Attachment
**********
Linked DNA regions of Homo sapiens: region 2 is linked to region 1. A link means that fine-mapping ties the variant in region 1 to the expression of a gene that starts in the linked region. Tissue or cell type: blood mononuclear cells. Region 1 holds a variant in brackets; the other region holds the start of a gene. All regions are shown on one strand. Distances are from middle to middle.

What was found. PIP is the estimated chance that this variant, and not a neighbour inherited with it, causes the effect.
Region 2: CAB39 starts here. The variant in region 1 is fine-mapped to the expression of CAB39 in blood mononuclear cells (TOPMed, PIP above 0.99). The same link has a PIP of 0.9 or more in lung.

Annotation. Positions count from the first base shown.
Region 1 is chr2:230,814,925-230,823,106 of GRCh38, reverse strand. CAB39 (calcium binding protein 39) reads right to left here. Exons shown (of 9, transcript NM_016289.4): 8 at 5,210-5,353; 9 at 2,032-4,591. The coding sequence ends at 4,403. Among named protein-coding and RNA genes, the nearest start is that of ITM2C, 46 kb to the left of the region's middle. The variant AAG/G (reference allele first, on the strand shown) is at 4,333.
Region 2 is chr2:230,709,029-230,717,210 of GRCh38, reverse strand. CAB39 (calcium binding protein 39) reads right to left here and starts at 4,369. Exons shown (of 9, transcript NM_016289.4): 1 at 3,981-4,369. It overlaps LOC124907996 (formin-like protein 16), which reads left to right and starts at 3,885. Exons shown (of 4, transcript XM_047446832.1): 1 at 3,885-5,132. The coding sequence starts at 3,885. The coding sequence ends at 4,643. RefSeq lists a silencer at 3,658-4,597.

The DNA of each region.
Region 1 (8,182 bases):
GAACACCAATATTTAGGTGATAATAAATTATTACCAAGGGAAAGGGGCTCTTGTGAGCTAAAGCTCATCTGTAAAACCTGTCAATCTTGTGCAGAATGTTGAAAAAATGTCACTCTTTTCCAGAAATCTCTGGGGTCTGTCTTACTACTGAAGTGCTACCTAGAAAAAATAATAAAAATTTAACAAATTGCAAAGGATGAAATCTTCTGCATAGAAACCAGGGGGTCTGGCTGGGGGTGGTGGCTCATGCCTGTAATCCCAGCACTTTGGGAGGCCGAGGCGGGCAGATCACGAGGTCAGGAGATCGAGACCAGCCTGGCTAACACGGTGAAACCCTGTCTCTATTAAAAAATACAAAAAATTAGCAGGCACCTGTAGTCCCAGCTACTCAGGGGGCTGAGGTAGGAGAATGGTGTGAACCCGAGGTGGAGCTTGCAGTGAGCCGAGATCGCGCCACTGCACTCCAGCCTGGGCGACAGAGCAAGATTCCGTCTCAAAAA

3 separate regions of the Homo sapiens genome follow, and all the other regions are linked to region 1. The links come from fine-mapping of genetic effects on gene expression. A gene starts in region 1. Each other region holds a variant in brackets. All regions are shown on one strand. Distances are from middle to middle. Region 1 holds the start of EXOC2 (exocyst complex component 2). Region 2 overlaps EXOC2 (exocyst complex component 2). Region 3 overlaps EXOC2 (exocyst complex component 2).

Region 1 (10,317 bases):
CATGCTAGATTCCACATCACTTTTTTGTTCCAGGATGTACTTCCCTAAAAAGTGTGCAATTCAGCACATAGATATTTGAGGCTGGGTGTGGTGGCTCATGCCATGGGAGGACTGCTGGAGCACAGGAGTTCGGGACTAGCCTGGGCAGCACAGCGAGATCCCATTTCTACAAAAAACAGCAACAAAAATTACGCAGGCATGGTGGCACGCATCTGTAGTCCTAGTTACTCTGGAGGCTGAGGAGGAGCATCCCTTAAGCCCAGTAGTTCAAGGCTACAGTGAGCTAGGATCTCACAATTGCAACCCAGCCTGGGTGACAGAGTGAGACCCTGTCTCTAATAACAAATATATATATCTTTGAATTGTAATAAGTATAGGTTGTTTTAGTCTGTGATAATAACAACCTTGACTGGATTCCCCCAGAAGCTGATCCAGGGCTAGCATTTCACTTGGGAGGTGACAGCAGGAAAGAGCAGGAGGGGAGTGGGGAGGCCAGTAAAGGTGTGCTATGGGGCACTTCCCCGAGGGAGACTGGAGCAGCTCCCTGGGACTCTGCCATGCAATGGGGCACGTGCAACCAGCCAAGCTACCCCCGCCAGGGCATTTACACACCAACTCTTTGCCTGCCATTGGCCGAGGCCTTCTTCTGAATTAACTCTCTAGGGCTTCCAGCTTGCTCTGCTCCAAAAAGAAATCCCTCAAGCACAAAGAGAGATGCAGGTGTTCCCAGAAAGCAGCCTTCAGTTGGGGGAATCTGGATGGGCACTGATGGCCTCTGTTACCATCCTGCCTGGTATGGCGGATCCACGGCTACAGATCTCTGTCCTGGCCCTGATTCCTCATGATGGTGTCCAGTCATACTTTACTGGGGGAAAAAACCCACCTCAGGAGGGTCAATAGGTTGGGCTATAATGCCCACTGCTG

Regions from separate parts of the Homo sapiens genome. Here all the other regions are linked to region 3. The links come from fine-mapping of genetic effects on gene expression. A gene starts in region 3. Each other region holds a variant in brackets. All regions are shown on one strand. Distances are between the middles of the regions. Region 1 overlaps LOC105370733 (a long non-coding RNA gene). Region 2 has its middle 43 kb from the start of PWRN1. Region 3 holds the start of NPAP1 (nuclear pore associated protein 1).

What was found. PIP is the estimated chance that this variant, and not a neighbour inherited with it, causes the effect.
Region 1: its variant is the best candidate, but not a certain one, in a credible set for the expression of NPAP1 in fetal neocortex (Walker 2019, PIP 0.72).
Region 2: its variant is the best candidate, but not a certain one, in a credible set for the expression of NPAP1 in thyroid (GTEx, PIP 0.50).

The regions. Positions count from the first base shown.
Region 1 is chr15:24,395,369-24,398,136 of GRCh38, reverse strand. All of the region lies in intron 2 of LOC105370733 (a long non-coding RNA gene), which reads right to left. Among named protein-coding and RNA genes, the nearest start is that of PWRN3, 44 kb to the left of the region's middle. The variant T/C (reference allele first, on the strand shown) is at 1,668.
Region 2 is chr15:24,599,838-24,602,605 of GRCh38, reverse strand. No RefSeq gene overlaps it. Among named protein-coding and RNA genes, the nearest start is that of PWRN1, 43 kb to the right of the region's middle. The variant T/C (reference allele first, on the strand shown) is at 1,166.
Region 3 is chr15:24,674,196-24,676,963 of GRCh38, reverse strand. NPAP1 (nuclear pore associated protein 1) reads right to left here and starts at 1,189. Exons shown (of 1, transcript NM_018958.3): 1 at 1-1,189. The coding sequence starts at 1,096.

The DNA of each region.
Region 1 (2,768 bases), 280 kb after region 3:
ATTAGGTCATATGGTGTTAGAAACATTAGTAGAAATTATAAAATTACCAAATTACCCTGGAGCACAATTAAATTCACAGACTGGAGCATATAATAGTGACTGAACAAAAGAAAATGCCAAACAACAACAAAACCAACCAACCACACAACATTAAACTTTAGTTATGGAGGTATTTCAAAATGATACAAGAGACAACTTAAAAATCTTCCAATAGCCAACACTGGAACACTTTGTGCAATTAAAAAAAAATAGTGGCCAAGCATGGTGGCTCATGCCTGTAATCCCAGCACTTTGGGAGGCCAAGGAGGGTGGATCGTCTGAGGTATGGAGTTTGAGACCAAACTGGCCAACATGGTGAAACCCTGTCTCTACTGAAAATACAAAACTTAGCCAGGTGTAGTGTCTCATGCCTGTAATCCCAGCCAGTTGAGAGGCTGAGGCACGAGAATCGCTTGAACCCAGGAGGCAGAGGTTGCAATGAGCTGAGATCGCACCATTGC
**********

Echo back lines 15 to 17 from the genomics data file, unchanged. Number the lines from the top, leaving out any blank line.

Region 1: its variant is the best candidate, but not a certain one, in a credible set for the expression of NPAP1 in fetal neocortex (Walker 2019, PIP 0.72).
Region 2: its variant is the best candidate, but not a certain one, in a credible set for the expression of NPAP1 in thyroid (GTEx, PIP 0.50).

The regions. Positions count from the first base shown.